Modelling the gastric epithelium for testing of new chemical entities

  • Klairi M. Kavvada

Student thesis: Doctoral ThesisDoctor of Philosophy


A cell culture model of the gastric epithelial cell surface would prove useful for biopharmaceutical screening of new chemical entities and dosage forms. A successful model should exhibit tight junction formation, maintenance of differentiation and polarity. Conditions for primary culture of guinea-pig gastric mucous epithelial cell monolayers on Tissue Culture Plastic (TCP) and membrane insects (Transwells) were established. Tight junction formation for cells grown on Transwells for three days was assessed by measurement of transepithelial resistance (TEER) and permeability of mannitol and fluorescein. Coating the polycarbonate filter with collagen IV, rather with collagen I, enhanced tight junction formation. TEER for cells grown on Transwells coated with collagen IV was close to that obtained with intact guinea-pig gastric epithelium in vitro. Differentiation was assessed by incorporation of [3H] glucosamine into glycoprotein and by activity of NADPH oxidase, which produces superoxide. Both of these measures were greater for cells grown on filters coated with collagen I than for cells grown on TCP, but no major difference was found between cells grown on collagens I and IV. However, monolayers grown on membranes coated with collagen IV exhibited apically polarized secretion of mucin and superoxide. The proportion of cells, which stained positively for mucin with periodic Schiff reagent, was greater than 95% for all culture conditions. Gastric epithelial monolayers grown on Transwells coated with collagen IV were able to withstand transient (30 min) apical acidification to pH 3, which was associated with a decrease in [3H] mannitol flux and an increase in TEER relative to pH 7.4. The model was used to provide the first direct demonstration that an NSAID (indomethacin) accumulated in gastric epithelial cells exposed to low apical pH. In conclusion, guinea-pig epithelial cells cultured on collagen IV represent a promising model of the gastric surface epithelium suitable for screening procedures.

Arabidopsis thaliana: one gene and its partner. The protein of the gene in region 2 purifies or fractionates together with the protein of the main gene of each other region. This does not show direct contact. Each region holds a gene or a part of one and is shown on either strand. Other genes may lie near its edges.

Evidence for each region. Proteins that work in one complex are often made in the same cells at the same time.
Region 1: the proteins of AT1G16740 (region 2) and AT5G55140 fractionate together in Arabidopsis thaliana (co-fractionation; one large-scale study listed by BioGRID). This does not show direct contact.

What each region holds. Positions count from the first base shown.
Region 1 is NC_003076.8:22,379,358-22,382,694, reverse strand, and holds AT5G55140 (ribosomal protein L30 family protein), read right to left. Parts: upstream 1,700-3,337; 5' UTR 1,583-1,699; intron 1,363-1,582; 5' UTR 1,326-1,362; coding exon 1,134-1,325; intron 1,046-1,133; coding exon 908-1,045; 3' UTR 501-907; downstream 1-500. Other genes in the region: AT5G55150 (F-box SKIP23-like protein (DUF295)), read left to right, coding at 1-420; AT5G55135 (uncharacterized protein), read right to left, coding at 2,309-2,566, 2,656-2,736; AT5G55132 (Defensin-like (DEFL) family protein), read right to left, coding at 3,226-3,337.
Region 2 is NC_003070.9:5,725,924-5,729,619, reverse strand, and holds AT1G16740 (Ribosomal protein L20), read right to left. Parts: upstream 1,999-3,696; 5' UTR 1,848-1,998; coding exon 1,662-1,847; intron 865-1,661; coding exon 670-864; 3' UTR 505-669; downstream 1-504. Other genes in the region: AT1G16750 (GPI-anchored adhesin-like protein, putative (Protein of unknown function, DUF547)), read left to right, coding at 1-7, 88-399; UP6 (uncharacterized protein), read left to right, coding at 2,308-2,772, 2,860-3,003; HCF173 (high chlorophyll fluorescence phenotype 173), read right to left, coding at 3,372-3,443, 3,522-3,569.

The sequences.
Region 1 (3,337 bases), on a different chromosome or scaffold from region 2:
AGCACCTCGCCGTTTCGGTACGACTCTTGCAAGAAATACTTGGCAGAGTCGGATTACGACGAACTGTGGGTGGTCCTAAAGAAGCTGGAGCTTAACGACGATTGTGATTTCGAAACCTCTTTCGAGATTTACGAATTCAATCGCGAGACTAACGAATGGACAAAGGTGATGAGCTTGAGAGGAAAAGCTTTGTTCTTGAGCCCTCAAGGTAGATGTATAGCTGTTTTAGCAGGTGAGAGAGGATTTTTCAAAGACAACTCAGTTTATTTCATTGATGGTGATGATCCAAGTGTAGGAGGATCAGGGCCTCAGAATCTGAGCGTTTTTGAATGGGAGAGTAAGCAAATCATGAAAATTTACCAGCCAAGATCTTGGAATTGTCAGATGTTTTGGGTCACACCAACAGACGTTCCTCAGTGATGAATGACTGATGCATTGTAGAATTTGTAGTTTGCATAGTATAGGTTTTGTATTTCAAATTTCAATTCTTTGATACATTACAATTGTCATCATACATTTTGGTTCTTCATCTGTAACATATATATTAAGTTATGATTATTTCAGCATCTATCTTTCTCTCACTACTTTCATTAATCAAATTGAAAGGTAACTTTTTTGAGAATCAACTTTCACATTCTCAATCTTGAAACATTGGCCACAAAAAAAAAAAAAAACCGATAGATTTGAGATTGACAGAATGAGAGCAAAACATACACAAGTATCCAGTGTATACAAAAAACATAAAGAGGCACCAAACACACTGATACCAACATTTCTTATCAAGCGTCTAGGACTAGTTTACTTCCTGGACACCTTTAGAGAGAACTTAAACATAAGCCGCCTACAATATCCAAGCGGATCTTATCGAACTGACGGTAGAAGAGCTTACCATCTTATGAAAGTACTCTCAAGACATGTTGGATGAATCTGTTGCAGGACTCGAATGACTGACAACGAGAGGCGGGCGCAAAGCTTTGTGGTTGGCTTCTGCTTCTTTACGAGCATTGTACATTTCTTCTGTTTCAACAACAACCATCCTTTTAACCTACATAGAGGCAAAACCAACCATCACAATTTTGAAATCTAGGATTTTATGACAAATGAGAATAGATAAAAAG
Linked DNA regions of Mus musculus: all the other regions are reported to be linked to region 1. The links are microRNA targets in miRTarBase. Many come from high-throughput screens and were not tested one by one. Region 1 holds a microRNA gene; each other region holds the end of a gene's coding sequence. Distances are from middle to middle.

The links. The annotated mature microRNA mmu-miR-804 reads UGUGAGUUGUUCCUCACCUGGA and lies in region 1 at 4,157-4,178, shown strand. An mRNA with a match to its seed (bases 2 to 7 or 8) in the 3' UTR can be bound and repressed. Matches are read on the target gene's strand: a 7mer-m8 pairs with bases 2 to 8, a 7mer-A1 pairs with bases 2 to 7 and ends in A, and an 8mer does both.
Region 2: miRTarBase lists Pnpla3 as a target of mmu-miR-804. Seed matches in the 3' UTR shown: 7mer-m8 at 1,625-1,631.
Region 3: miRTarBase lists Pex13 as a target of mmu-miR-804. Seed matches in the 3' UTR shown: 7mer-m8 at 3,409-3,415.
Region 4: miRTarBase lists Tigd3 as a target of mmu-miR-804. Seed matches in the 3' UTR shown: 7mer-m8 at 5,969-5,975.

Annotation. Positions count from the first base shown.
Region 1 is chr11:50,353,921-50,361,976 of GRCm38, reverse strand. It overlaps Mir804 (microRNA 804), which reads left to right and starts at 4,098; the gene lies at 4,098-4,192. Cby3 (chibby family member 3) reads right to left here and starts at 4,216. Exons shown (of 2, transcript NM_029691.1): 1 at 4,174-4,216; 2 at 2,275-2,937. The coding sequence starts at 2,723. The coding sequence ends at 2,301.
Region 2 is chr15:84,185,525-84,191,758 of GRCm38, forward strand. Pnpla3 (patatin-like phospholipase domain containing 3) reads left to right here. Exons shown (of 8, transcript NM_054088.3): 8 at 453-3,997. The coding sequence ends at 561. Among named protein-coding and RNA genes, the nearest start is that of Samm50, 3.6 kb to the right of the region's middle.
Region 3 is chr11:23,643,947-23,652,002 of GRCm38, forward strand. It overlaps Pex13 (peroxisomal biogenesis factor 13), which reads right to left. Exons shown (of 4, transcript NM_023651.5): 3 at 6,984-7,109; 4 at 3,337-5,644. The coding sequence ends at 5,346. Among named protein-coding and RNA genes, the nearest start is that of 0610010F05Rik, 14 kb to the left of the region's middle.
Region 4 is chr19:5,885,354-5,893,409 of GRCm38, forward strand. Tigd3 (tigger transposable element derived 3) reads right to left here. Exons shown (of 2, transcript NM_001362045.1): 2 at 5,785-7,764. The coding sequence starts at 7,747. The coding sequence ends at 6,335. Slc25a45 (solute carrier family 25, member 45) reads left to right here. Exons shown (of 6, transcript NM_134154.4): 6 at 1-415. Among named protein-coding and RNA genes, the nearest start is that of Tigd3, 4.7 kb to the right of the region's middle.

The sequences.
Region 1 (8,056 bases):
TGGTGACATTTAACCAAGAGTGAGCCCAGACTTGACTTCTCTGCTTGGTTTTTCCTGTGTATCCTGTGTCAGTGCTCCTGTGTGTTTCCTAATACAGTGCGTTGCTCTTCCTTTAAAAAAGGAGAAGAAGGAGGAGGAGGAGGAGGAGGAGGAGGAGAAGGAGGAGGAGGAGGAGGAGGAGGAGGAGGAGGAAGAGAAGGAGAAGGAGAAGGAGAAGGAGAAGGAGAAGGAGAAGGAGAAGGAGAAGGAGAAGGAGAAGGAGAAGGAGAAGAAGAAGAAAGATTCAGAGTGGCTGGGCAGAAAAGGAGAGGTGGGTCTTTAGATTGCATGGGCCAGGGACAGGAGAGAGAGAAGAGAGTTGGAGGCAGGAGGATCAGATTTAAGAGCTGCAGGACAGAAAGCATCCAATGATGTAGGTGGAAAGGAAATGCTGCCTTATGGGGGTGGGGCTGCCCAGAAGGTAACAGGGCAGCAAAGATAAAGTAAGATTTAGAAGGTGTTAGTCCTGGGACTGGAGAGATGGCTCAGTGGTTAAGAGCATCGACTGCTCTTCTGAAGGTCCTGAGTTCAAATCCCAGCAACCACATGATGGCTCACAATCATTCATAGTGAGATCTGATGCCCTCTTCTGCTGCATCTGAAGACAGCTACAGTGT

Date of Award2004
Original languageEnglish
SupervisorPeter J Hanson (Supervisor)


  • modelling the gastric epithelium
  • testing of new chemical entities
  • stomach
  • mucous cell
  • Transwell
  • indomethacin
  • non-steroidal
  • anti-inflammatory
  • drug

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